(1S,2R)-D-erythro-2-(N-myristoylamino)-1-phenyl-1-propanol as an inhibitor of ceramidase.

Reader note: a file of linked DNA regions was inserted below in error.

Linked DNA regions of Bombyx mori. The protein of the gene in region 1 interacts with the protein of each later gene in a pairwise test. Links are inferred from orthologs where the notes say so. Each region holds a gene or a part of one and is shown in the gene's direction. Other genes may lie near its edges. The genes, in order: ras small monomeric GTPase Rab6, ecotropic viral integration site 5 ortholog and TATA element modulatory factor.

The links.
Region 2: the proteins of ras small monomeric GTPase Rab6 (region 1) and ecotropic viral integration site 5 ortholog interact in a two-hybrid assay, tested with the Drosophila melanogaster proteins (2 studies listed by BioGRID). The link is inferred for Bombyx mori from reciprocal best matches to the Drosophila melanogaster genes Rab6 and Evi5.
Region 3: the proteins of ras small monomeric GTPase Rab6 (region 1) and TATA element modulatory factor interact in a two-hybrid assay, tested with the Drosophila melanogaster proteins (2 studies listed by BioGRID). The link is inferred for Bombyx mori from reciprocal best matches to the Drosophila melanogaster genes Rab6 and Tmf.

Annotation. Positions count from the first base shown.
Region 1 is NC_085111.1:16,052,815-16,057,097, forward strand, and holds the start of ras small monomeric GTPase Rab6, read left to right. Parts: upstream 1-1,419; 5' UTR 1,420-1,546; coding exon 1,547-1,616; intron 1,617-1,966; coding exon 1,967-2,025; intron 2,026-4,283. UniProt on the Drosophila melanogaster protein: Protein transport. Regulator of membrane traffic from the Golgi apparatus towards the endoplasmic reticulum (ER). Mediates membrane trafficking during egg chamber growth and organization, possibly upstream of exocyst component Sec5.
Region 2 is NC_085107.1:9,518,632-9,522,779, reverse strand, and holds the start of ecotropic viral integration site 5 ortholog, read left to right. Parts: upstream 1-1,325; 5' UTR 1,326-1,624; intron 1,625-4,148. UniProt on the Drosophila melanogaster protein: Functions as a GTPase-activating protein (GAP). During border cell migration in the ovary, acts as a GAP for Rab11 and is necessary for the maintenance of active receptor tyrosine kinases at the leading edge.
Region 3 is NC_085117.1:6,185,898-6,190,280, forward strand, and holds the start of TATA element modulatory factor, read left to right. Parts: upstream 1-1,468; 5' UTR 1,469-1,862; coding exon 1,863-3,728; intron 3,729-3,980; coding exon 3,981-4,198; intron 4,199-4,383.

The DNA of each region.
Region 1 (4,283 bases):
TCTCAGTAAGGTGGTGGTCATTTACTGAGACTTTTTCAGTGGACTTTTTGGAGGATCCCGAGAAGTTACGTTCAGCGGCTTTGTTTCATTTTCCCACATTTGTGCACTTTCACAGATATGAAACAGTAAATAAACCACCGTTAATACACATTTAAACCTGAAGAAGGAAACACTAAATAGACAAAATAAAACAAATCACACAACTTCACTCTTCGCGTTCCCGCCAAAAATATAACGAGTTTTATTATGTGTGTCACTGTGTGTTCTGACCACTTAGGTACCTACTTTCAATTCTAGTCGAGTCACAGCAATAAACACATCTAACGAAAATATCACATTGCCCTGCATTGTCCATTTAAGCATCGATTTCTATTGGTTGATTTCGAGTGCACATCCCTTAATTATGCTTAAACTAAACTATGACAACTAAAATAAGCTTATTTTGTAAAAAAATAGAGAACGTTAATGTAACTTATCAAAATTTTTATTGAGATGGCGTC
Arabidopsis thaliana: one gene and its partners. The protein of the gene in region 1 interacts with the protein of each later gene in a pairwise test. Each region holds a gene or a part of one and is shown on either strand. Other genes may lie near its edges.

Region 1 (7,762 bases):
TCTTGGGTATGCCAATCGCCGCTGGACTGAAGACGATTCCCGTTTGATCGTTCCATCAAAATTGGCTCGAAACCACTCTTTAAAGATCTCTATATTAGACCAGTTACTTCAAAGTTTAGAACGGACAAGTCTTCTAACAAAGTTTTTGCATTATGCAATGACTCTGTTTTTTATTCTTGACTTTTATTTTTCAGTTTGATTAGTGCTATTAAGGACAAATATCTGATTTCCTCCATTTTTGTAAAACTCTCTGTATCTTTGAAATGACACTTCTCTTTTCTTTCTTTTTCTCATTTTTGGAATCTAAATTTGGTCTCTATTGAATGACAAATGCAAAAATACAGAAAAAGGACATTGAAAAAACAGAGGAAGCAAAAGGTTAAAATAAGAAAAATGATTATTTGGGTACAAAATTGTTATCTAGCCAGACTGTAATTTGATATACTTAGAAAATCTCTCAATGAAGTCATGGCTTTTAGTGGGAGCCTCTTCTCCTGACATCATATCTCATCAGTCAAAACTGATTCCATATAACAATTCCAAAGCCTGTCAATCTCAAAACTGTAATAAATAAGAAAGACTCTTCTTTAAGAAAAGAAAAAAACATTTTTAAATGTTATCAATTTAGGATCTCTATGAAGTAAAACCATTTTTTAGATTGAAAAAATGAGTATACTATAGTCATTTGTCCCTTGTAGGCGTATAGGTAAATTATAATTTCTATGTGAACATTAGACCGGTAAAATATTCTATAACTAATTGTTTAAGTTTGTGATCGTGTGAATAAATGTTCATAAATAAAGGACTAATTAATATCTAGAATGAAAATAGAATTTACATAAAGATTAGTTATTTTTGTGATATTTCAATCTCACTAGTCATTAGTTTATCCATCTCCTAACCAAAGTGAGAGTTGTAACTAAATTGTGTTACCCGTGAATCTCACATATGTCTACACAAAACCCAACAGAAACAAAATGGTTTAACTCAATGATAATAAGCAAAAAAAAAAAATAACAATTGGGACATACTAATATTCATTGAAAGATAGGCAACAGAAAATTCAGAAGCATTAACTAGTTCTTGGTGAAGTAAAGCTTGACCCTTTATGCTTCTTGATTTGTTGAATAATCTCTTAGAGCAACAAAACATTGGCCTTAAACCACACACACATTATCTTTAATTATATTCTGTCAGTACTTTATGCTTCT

In this study, we have examined the cellular and biochemical activities of the ceramide analog (1S,2R)-D-erythro-2-(N-myristoylamino)-1-phenyl-1-propanol (D-erythro-MAPP). Addition of 5 microM D-e-MAPP to HL-60 human promyelocytic leukemia cells resulted in a concentration- and time-dependent growth suppression accompanied by an arrest in the G0/G1 phase of the cell cycle; thus mimicking the action of exogenous ceramides. Its enantiomer L-e-MAPP was without effect. Two lines of evidence suggested that D-e-MAPP may not function as a direct analog of ceramide. First, D-e-MAPP possesses a stereochemical configuration opposite to that of D-erythro-ceramide. Second, D-e-MAPP failed to activate ceramide-activated protein phosphatase in vitro. Therefore, we examined if D-e-MAPP functioned indirectly by modulating endogenous ceramide levels. The addition of D-e-MAPP to cells, but not L-e-MAPP, caused a time- and concentration-dependent elevation in endogenous ceramide levels reaching greater than 3-fold over baseline following 24 h of treatment. Both D-e-MAPP and L-e-MAPP underwent similar uptake by HL-60 cells. D-e-MAPP was poorly metabolized, and remained intact in cells, whereas L-e-MAPP underwent a time- and concentration-dependent metabolism; primarily through N-deacylation. In vitro, L-e-MAPP was metabolized by alkaline ceremidase to an extent similar to that seen with C16-ceramide. D-e-MAPP was not metabolized. Instead, D-e-MAPP inhibited alkaline ceramidase activity in vitro with an IC50 of 1-5 microM. D-e-MAPP did not modulate the activity of other ceramide metabolizing enzymes in vitro or in cells, and it was a poor inhibitor of acid ceramidase (IC50>500 microM). Finally, D-e-MAPP inhibited the metabolism of L-e-MAPP in cells. These studies demonstrate that D-e-MAPP functions as an inhibitor of alkaline ceramidase in vitro and in cells resulting in elevation in endogenous levels of ceramide with the consequent biologic effects of growth suppression and cell cycle arrest. These studies point to an important role for ceramidases in the regulation of endogenous levels of ceramide.